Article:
Evanston Public Library votes to maintain property tax levy for upcoming fiscal year


File photo by Joanne Haner

Evanston Public Library’s Board of Trustees voted to maintain its property tax levy at a meeting Wednesday.

Katrina Pham, Assistant City Editor

Evanston Public Library’s Board of Trustees voted to maintain the library’s operating property tax levy at its Wednesday meeting. If City Council approves the levy Monday, residents will not pay additional property taxes to fund the library.

Trustees voted on two resolutions: one where the operating property tax levy remained the same at 7.25 million dollars and one where the operating property tax levy increased to 7.4 million dollars. 

They also debated whether increasing the levy would benefit the library and the community, or whether the increase would not be worth the additional pressure on residents’ wallets.  

Board members voted 5 to 4 to reject the resolution that would increase the property tax levy. They then unanimously voted to adopt a resolution to maintain the library’s current tax levy. 

“This 2% (increase), it’s very easy for us to see it as a nominal amount of money,” Tracy Fulce, EPL president, said. “But not everyone experiences that 2% in the same way.”

Lower-income residents shoulder disproportionate property tax burdens compared with higher-income residents nationwide, according to a March 2021 study from the University of Chicago. And decreasing affordability has pushed people of color out of Evanston at rapid rates in recent decades. Fulce said she doesn’t want to exacerbate that force.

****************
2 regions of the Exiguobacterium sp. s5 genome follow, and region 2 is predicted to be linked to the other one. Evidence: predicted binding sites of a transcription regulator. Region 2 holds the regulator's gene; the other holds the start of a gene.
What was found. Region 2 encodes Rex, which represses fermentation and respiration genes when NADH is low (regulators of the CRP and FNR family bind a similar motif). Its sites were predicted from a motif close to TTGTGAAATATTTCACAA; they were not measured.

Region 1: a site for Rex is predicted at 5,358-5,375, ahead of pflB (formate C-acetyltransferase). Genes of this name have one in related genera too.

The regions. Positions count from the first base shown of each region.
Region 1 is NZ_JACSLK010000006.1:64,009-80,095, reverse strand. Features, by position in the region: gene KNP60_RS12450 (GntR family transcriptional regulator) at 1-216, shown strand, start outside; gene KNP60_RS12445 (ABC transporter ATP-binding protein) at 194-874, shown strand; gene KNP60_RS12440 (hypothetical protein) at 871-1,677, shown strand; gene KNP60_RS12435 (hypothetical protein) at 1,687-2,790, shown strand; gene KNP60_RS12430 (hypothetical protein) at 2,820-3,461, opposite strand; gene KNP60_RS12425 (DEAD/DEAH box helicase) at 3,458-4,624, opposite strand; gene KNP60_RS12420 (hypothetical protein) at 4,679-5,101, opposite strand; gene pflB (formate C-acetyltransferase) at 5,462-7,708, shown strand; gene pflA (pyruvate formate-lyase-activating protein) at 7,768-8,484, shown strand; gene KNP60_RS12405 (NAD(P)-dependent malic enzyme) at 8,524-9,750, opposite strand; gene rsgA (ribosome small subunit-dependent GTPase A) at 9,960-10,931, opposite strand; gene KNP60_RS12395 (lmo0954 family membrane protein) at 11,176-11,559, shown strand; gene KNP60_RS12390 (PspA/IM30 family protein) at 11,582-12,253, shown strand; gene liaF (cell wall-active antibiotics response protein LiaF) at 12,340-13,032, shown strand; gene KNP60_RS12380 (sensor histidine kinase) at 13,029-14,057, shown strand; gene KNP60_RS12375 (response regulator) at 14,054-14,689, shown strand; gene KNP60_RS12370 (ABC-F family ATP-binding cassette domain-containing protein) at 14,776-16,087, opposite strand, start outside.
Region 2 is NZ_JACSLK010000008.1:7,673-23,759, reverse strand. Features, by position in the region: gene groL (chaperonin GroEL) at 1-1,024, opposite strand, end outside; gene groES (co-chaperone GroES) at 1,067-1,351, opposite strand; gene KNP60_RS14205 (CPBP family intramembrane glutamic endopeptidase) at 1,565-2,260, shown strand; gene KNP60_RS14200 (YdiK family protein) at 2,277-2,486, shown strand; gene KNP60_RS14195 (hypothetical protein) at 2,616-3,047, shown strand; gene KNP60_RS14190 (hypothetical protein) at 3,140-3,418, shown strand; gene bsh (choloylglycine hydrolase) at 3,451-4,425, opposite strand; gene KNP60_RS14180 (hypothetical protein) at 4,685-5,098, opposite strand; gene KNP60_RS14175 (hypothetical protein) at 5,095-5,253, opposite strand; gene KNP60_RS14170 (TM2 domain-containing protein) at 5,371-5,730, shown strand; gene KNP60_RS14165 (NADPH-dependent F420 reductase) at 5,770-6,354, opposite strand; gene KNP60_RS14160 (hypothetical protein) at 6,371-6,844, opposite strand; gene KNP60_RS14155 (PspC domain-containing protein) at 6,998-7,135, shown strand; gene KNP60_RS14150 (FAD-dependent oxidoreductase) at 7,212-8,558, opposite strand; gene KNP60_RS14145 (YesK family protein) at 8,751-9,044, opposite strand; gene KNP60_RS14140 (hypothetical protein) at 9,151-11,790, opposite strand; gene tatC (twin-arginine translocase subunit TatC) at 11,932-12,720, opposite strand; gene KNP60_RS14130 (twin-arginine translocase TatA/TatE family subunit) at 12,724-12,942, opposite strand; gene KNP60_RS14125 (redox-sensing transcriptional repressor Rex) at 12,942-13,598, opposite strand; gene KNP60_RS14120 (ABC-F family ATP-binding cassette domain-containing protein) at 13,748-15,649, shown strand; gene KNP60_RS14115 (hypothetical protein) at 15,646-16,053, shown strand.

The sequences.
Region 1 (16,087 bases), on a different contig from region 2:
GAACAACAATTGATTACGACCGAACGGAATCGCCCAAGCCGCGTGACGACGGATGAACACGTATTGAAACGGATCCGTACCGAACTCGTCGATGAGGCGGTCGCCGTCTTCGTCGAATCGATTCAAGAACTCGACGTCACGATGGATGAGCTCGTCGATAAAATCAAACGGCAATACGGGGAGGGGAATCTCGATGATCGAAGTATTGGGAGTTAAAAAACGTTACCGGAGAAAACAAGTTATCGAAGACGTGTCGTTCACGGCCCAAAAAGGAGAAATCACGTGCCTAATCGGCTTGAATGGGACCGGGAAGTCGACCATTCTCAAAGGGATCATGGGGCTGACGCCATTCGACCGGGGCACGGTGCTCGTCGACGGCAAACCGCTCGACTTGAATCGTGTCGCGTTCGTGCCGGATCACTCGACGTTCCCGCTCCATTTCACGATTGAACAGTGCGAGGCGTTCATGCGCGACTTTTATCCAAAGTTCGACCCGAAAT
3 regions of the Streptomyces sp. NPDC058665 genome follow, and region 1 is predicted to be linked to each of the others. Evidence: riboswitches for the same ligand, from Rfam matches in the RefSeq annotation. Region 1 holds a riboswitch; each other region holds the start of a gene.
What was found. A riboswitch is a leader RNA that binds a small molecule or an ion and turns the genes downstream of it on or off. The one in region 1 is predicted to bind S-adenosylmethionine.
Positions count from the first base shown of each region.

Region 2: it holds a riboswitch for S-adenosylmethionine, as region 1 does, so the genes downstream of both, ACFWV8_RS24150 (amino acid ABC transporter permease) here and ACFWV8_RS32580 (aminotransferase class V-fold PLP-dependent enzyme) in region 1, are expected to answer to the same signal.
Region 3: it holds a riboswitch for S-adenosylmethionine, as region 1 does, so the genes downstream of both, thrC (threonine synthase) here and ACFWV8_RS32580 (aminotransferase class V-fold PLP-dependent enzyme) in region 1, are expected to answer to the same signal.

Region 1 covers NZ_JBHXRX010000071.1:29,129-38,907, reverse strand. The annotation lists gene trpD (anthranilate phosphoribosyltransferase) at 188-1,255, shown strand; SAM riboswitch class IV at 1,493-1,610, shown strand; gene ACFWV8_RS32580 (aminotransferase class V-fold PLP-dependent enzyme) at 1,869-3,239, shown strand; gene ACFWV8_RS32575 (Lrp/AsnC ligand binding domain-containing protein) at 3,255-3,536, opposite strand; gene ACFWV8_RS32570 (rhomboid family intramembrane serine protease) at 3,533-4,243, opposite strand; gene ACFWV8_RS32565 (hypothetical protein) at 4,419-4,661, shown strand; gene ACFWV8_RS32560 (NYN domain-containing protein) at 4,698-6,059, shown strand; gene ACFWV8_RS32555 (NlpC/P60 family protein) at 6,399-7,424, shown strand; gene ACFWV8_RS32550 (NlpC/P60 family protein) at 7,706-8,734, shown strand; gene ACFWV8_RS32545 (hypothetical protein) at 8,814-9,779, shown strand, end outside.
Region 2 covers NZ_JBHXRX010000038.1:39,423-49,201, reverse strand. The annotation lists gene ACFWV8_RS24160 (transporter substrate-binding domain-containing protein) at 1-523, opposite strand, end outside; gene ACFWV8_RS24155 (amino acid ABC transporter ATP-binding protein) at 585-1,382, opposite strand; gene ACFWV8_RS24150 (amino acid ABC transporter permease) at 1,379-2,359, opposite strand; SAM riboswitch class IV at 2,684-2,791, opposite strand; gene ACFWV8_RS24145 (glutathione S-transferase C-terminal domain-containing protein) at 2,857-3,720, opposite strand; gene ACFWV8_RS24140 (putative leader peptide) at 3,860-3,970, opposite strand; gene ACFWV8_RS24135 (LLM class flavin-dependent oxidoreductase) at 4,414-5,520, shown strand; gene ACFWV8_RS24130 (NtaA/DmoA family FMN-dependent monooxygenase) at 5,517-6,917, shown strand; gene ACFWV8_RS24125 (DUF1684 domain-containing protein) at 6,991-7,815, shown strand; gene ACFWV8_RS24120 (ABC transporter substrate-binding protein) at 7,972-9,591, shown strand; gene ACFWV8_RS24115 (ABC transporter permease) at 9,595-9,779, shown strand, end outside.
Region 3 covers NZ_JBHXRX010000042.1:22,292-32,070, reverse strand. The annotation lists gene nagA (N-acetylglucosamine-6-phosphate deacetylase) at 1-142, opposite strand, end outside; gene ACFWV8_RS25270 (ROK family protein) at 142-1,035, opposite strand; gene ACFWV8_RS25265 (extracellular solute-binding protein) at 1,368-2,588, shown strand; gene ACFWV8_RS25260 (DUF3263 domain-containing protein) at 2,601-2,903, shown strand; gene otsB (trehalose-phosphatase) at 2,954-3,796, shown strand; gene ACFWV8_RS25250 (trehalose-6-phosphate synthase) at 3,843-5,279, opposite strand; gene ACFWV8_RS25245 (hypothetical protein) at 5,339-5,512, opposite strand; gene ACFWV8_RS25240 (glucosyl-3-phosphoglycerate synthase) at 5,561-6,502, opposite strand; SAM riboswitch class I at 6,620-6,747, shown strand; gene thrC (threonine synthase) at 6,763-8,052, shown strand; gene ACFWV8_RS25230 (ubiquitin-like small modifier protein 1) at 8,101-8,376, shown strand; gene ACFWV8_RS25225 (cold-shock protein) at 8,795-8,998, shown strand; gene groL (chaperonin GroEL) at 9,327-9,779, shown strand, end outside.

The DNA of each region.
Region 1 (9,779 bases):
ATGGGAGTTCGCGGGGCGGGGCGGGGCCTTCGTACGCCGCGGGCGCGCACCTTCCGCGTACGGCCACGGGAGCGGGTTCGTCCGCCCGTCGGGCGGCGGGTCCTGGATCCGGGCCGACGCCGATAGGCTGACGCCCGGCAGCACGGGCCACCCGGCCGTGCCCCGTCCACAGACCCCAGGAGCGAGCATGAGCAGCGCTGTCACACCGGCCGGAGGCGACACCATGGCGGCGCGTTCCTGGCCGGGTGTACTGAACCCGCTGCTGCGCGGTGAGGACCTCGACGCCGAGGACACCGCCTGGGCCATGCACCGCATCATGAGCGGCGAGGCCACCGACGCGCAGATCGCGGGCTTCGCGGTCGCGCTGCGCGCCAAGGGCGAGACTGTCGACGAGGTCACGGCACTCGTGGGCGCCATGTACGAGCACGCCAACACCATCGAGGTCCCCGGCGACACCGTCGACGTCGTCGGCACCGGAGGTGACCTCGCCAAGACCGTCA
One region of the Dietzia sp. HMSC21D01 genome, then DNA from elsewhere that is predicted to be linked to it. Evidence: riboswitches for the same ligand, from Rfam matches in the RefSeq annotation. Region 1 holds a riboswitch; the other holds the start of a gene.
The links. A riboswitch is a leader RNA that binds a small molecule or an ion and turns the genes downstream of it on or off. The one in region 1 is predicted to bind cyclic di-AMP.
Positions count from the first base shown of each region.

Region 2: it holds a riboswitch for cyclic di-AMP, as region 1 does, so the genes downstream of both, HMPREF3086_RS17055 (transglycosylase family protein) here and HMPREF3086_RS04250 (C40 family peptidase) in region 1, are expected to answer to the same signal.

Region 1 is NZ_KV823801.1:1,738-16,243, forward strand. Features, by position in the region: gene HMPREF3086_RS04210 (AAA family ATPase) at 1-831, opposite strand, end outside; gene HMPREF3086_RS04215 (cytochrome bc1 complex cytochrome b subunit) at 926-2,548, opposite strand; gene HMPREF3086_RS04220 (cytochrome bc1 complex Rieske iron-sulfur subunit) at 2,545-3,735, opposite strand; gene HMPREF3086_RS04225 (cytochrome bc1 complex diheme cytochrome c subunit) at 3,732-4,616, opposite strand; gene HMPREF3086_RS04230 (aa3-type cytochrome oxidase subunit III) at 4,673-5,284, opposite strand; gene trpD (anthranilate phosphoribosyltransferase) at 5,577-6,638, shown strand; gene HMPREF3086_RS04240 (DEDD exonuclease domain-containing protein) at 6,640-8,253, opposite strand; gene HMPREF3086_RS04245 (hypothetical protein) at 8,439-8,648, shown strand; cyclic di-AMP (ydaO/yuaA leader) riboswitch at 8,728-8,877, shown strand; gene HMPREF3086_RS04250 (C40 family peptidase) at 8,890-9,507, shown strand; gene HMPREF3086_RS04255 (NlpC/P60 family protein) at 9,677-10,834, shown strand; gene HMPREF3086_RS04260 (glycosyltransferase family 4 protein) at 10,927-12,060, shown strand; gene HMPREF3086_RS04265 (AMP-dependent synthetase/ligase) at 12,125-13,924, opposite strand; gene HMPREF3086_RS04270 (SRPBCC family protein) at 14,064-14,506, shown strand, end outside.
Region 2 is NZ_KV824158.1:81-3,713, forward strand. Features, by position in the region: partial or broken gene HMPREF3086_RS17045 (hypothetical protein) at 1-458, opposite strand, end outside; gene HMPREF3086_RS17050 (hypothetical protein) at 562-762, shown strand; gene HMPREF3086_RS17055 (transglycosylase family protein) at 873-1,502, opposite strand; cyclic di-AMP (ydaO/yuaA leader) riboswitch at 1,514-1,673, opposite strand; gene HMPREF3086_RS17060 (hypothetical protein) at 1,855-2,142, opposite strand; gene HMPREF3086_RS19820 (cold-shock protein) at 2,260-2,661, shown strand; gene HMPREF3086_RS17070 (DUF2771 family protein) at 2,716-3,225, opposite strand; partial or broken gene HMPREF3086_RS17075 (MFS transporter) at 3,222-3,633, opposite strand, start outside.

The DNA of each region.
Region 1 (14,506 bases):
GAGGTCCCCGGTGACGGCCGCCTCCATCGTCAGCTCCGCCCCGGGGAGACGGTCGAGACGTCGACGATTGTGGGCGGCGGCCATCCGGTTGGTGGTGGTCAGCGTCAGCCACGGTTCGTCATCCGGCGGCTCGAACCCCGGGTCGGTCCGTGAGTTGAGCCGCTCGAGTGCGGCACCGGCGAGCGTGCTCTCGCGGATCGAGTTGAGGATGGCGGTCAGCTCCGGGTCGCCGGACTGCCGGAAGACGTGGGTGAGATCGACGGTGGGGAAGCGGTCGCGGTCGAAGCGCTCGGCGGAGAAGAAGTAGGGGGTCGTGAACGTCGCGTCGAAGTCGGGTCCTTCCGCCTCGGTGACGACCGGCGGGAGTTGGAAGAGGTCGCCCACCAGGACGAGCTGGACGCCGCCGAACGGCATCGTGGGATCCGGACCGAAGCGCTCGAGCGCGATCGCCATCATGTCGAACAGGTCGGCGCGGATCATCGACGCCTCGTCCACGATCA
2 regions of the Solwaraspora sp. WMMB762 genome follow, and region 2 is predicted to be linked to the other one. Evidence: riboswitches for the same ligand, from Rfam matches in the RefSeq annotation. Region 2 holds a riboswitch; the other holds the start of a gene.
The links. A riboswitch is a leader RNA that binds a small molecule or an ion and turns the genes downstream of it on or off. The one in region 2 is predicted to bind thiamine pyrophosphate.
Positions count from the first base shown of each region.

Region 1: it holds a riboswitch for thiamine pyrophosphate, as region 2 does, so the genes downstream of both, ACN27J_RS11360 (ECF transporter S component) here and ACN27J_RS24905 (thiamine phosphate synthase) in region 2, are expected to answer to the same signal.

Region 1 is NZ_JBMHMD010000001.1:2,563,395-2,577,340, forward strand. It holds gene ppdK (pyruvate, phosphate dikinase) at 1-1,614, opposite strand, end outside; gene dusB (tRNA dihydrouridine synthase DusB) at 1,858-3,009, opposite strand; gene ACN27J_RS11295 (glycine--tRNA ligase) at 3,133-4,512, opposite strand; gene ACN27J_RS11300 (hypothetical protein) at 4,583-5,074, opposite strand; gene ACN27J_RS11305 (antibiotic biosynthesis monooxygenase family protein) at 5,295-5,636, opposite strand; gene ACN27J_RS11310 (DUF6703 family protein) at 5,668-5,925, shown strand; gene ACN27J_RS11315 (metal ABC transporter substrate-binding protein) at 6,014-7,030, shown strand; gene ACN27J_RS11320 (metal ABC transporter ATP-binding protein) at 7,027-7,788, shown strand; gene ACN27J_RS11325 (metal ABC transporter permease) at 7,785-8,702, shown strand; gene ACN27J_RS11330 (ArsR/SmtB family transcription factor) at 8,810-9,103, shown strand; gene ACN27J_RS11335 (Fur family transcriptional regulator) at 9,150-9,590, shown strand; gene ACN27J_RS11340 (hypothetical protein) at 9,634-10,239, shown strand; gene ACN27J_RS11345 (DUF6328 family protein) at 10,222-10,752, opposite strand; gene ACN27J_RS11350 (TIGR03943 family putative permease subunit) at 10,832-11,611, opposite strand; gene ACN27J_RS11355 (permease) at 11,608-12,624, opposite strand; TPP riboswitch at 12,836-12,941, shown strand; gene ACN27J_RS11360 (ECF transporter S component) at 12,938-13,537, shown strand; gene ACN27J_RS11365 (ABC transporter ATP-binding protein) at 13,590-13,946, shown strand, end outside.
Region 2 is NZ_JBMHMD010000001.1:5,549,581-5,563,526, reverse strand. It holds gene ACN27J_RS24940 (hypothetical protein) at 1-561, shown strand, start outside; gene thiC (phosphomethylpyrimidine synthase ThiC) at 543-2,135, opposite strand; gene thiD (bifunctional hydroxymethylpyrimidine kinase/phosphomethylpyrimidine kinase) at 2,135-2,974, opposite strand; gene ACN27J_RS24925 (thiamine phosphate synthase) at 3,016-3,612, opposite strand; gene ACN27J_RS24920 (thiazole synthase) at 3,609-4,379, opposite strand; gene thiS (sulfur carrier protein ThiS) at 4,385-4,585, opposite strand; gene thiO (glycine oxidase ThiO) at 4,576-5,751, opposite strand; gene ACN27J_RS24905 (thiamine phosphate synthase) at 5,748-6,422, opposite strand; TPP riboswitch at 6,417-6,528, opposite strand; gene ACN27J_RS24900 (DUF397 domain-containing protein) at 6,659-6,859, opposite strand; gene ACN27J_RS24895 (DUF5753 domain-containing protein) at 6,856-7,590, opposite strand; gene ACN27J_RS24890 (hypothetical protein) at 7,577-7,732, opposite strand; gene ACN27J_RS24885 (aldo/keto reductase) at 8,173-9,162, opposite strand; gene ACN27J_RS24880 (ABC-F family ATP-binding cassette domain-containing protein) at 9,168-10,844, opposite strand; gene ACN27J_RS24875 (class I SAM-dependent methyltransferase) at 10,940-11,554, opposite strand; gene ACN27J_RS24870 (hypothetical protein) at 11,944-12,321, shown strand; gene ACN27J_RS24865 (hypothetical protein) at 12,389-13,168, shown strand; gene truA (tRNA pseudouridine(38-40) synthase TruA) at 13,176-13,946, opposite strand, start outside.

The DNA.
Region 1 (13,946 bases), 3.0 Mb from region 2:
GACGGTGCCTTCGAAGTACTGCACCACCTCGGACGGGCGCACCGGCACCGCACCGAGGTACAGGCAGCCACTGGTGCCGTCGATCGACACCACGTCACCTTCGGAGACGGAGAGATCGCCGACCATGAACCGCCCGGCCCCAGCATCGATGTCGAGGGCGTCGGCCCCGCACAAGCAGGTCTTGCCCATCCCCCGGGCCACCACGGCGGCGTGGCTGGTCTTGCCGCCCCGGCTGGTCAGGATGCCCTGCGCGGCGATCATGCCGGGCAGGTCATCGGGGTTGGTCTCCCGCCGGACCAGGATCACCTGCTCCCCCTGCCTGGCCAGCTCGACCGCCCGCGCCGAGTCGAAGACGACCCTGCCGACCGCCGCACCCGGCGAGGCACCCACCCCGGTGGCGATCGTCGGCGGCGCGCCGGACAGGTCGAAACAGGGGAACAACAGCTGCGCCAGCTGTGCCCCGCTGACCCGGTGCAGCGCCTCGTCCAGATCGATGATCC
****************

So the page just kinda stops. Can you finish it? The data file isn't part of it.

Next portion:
The proposed tax levy increase would have accounted for an additional 0.35% of the library’s budget. With this increase, EPL treasurer Benjamin Schapiro said the library would have greater options to fund library initiatives and programs, including efforts to establish a library in the 5th Ward. 

“Where we don’t fund, we cut — we cut something that serves the community,” Schapiro said. “When we levy for this, we’re not asking the community to sacrifice for the library, they are paying for services. They’re paying for a public good.”

But some trustees raised concerns about whether the decision would significantly increase services to the community. Fulce said not all community members will feel the impact of changes to library services. Some trustees said the increased funding likely wouldn’t be enough to establish a 5th Ward library, among other equity initiatives. 

“There are lots of taxpayers in town who don’t get to use the services or historically have not had access to the services in the same way,” Fulce said. “To frame it as we now need to pay more so that people who were historically underserved or marginalized can get access — that doesn’t feel right to me.”

Trustee Esther Wallen and vice president Rachel Hayman raised concerns about increasing taxes on residents following the pandemic, which has caused job losses and financial hardship for many community members. 

Wallen said although the library may increase taxes in the future, it should not implement a tax increase for the 2022 budget. 

“I just feel like now is not the right time,” Wallen said. “We hear and recognize the disparities, and we’re going to acknowledge that and take that under consideration.”

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Twitter: @KatrinaPham_


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